As I looked over the Oscar nominations last week, I grimaced at a couple of the movies vying for Best Picture. But, I reminded myself, we all enjoy different sorts of films.
And it’s the same with books. The novel one woman raves about may not be her walking partner’s cup of tea. An employee may rave about a mystery that falls flat for her supervisor. I recently finished a book with 50,000 five-star reviews and didn’t get what all the fuss was about.
We all like different things. And I hope you find a book on this list to dive into…
‘I was William Randolph Hearst’s girlfriend, and I had everything a girl could ever dream of – except for an authentic life.”
This delicious novel transports readers to the era of silent films and lavish Hollywood soirees. Marion Davies is a beautiful teenager, dancing in the Ziegfeld Follies, when she captures the eye of William Randolph Hearst. He admires her and courts her. And, with his wealth and connections, he propels her into stardom during the golden age of Hollywood.
Despite its glamorous moments, Marion’s decades-long affair with the publishing tycoon offered equal parts adventure and heartache. For years, Hearst promised a divorce – and Marion imagined a life together – that never materialized.
Before reading this book, I knew nothing about the movie star, a secret baby, her relationship with Charlie Chaplin, or the basis for the movie Citizen Kane. And, although I lived in Northern California for 12 years, I cannot believe I never visited Hearst Castle. Someday!
For fans of Ms. Pearse’s dark and twisty The Sanitorium, Detective Elin Warner returns to solve another haunting case. This stand-alone thriller offers fast pacing and short chapters. And I stayed up waaaaay too late reading it.
Three sisters – Hana, Jo, and Bea – and a few extended family members travel to a secluded island resort with creepy undertones. Despite the posh accommodations at South Devon’s LUMEN luxury resort, the island’s thick woods, eerie rock, and murderous history create a chilling atmosphere.
And the family’s getaway takes a sinister turn from the start.
As Elin battles to overcome her demons and prove herself, the mysteries of the present crimes collide with those of the past. Although Hana knows all families have secrets, why is she always the last to know?
The British author weaves a suspenseful tale that will keep readers glued to the pages long past their bedtimes.
My genre is not usually romance, but who can resist a Hallmark-style read on a cold, dreary day? I devoured Typecast in one sitting – one of those lovely, rare days when I ignored my to-do list and disappeared into a book.
Callie is a 30-something preschool teacher who discovers her ex-boyfriend is a screenwriter. And his new movie, about to hit theaters, chronicles their breakup.
Although they haven’t talked in a decade, the movie’s buzz causes Callie to reflect on the good points of the couple’s relationship. Did she blow it all those years ago?
Living in her parents’ home – they’ve retreated to warmer climes – Callie questions if she’s stagnated. Does she need to move out – and on? When her know-it-all older sister, workaholic brother-in-law, and adorable niece move in with her temporarily, Callie receives all sorts of help with her dilemma.
Despite its romance classification, this book is not syrupy, visual, or graphic. It’s fun! And I found myself rooting for Callie all along the way.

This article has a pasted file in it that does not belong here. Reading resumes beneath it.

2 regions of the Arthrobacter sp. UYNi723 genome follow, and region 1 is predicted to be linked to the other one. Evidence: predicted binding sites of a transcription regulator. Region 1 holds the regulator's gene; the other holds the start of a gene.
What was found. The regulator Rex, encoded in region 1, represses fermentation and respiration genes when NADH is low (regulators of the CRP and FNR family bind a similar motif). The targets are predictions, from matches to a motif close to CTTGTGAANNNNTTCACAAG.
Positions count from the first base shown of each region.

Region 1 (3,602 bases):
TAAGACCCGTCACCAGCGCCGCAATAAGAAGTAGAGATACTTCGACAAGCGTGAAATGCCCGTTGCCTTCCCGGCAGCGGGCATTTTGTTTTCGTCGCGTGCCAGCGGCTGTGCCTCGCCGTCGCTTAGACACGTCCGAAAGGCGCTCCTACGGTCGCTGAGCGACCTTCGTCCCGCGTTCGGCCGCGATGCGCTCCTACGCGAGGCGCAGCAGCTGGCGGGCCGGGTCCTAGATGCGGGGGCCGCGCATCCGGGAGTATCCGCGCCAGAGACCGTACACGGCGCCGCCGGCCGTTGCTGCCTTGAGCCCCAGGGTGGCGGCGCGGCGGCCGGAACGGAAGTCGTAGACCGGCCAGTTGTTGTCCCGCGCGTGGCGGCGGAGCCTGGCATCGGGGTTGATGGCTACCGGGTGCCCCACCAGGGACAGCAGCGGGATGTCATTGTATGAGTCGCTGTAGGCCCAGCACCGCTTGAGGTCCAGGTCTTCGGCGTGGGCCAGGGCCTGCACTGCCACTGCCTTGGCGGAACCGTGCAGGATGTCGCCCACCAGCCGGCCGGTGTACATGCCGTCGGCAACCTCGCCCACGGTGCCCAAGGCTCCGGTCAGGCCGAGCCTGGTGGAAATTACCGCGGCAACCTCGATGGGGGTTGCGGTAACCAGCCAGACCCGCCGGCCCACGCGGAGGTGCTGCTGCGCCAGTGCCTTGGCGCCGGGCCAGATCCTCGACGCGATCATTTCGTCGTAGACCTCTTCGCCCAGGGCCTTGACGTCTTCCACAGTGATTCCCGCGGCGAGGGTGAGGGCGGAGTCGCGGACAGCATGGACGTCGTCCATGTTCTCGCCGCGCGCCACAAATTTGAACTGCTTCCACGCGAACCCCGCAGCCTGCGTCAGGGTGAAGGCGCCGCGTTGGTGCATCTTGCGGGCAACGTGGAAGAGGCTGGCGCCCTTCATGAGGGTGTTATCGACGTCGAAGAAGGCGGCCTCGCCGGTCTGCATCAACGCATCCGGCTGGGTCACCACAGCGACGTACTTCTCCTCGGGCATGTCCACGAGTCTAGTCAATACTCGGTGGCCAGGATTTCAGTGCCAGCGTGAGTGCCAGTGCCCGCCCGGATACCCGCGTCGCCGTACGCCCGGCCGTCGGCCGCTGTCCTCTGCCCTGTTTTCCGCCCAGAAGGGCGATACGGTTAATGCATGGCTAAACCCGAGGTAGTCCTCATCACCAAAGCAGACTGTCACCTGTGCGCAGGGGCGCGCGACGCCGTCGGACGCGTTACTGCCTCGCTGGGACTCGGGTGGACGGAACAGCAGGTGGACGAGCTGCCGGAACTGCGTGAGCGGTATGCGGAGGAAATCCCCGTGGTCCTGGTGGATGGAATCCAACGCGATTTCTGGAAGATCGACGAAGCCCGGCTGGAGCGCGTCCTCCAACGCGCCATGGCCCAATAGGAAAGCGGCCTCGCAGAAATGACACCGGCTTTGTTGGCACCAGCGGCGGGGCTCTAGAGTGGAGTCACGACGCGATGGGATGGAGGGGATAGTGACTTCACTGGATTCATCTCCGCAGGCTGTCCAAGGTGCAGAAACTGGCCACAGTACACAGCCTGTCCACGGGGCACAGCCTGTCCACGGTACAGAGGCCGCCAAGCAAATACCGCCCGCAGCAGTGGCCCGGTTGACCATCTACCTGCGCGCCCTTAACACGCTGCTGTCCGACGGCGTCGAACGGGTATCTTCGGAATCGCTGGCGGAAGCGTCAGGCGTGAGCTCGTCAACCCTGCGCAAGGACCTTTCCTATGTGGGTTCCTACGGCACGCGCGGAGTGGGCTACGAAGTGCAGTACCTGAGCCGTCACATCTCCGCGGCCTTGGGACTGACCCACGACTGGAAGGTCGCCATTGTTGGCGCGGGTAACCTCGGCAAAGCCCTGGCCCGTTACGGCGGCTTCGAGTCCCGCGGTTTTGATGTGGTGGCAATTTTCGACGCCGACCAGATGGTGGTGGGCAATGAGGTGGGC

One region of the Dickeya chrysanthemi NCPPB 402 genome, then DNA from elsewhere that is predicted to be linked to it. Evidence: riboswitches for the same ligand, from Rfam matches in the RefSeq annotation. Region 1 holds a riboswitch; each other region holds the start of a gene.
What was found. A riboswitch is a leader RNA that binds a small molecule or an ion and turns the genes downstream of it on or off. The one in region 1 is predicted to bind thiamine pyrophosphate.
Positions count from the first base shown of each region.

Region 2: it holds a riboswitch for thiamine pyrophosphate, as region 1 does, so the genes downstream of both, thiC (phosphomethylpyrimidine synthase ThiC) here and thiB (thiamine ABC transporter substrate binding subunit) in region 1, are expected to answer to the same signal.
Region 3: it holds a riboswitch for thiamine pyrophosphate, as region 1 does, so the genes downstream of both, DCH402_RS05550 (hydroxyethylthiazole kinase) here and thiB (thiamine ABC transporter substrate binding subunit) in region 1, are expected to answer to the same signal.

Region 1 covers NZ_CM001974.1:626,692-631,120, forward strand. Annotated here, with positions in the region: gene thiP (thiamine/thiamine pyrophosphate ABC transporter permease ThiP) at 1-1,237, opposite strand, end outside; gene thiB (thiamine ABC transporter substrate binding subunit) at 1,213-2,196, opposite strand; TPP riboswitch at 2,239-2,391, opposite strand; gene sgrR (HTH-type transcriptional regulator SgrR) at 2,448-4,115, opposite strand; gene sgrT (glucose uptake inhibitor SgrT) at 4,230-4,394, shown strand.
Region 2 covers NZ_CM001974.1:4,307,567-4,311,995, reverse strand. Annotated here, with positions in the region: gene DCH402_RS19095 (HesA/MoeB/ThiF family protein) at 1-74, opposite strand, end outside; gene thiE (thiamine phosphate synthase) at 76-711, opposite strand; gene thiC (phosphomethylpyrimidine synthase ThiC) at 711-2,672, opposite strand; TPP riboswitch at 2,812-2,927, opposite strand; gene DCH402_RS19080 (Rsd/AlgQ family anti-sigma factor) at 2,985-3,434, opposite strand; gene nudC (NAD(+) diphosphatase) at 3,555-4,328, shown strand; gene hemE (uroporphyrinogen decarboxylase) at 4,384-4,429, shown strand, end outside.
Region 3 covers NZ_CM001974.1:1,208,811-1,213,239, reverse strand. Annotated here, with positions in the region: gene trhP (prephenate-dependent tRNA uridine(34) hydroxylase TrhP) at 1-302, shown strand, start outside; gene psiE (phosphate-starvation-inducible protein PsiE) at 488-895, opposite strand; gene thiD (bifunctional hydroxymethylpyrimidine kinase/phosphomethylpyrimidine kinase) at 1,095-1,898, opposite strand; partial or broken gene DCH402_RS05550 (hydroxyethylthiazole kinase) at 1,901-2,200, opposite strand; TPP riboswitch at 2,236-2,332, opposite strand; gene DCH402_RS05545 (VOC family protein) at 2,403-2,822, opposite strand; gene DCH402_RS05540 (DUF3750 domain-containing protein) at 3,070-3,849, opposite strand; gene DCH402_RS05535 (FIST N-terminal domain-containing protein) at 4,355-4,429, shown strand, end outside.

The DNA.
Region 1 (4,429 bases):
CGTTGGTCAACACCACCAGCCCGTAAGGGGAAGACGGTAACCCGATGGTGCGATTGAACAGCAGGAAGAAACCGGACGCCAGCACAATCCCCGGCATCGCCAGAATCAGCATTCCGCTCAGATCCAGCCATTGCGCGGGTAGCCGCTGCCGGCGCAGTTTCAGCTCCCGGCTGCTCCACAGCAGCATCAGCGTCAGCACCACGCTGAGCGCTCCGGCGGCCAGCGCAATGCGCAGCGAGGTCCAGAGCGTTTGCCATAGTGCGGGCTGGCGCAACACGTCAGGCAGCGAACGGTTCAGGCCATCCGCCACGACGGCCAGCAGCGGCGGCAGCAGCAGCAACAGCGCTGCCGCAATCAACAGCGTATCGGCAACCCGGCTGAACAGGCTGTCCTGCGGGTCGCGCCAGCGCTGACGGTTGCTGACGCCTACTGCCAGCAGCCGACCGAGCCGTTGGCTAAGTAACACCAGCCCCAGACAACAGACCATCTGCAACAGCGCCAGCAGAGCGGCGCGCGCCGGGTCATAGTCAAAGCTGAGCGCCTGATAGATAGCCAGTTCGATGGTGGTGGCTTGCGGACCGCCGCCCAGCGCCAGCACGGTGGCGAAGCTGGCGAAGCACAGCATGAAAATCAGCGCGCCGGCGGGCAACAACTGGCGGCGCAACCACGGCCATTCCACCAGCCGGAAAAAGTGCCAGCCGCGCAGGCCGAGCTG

I love people stories, and this is a great one! This historical fiction novel tells the little-known tale of Carville, a Louisiana leper colony in the 1900s. The author, a nurse, weaves a spellbinding account of life with this disease.
It’s the Roaring Twenties in Los Angeles, and Mirielle is the spoiled, selfish wife of a silent film star. After a doctor visits her home and examines a burn on her hand, life as Mirielle knows it takes a devastating turn.
Tossed in a boxcar, Mirielle makes her way to Carville and an isolated life with leprosy. As patient 367, aka Pauline, Mirielle joins others ostracized from society and families. Although staff physicians experiment with new treatments for the disease, Mirielle discovers her colony mates wait years – and lifetimes – to heal and return home to families who may not welcome them.
Nowadays, individuals treated for Hansen’s Disease – the medical term for leprosy – lead everyday lives. Once believed to be highly contagious, the medical community now realizes this is false.
Published in the summer of 2021, this novel may not have a long hold list at the public library. And it’s an engaging read for book clubs.
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My online book club read this memoir last month, and we all enjoyed it. My recommendation? Listen to the audiobook – many platforms offer a free trial. The talented actor voices most characters and brings his story to life in an entertaining fashion.
I’ve long been a Matthew McConaughey fan. He’s a proud Texas Longhorn. He takes his wife and kids along to filming locations. He gives back to the community. And, he was once yanked out of his house – naked as a jaybird – and shoved into a police car.
After listening to this non-ghostwritten book, I now have a deeper appreciation for the How to Lose a Guy in 10 Days star. And the other women in the book group concur. In amusing detail, he describes how he broke into acting, his transition from romcoms to more serious films, his strong work ethic, and his life decisions.
He did allude to his good looks several times! But who can disagree? I certainly can’t!
Have you read a book everyone seemed to love but you? Any Oscar-nominated movies you particularly enjoyed? What are you reading now?